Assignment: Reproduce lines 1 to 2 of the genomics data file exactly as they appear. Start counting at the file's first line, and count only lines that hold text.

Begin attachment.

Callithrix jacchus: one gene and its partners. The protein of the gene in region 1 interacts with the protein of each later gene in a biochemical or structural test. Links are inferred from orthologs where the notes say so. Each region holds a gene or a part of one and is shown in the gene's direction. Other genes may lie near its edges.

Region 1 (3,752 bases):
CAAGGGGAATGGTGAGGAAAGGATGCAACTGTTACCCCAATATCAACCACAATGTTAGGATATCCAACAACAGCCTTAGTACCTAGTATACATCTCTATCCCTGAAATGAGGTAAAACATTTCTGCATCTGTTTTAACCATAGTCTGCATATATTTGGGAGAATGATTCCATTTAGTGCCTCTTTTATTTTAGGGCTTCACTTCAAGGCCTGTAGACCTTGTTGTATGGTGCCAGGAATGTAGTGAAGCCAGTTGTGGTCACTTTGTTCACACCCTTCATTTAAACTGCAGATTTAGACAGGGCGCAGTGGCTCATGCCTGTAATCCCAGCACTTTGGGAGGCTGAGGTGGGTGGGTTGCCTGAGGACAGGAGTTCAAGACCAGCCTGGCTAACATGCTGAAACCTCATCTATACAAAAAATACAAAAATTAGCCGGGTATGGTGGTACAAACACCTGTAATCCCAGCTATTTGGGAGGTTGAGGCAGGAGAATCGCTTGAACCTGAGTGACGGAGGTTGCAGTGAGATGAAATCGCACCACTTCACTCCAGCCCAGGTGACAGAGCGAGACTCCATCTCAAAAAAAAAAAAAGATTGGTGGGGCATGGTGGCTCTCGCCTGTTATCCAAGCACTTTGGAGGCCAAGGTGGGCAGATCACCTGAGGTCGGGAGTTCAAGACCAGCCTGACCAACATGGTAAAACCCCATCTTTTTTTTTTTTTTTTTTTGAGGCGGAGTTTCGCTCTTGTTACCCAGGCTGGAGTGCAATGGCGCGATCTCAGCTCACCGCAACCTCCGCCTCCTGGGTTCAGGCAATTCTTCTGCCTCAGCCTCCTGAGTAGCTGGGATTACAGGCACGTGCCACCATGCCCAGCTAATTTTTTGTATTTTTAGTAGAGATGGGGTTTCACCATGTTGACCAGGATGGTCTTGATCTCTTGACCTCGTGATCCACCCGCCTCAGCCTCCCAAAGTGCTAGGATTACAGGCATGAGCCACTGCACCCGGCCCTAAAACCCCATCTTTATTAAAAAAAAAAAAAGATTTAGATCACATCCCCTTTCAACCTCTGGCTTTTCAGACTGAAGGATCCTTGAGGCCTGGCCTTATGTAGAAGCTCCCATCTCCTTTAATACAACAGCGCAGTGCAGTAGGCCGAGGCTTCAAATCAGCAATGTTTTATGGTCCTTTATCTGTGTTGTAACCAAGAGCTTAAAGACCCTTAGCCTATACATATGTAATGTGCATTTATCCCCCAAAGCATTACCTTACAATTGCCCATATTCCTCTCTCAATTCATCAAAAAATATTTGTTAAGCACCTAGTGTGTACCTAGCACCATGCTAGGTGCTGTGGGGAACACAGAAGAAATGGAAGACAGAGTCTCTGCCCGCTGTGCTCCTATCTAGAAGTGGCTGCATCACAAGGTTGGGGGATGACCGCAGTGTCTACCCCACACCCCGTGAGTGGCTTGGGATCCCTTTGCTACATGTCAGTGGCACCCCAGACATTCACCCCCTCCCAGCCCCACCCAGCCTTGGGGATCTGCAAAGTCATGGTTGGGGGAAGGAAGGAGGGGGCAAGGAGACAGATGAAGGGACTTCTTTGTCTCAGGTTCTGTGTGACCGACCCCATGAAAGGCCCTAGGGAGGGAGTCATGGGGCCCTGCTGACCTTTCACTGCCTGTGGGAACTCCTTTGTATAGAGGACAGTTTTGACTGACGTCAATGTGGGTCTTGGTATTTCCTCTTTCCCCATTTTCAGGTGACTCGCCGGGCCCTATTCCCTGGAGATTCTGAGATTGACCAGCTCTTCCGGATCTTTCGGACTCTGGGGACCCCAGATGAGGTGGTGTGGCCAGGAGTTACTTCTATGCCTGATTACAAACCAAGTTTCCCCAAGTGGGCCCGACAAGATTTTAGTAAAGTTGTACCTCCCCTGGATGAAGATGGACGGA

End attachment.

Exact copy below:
Callithrix jacchus: one gene and its partners. The protein of the gene in region 1 interacts with the protein of each later gene in a biochemical or structural test. Links are inferred from orthologs where the notes say so. Each region holds a gene or a part of one and is shown in the gene's direction. Other genes may lie near its edges.

Region 1 (3,752 bases):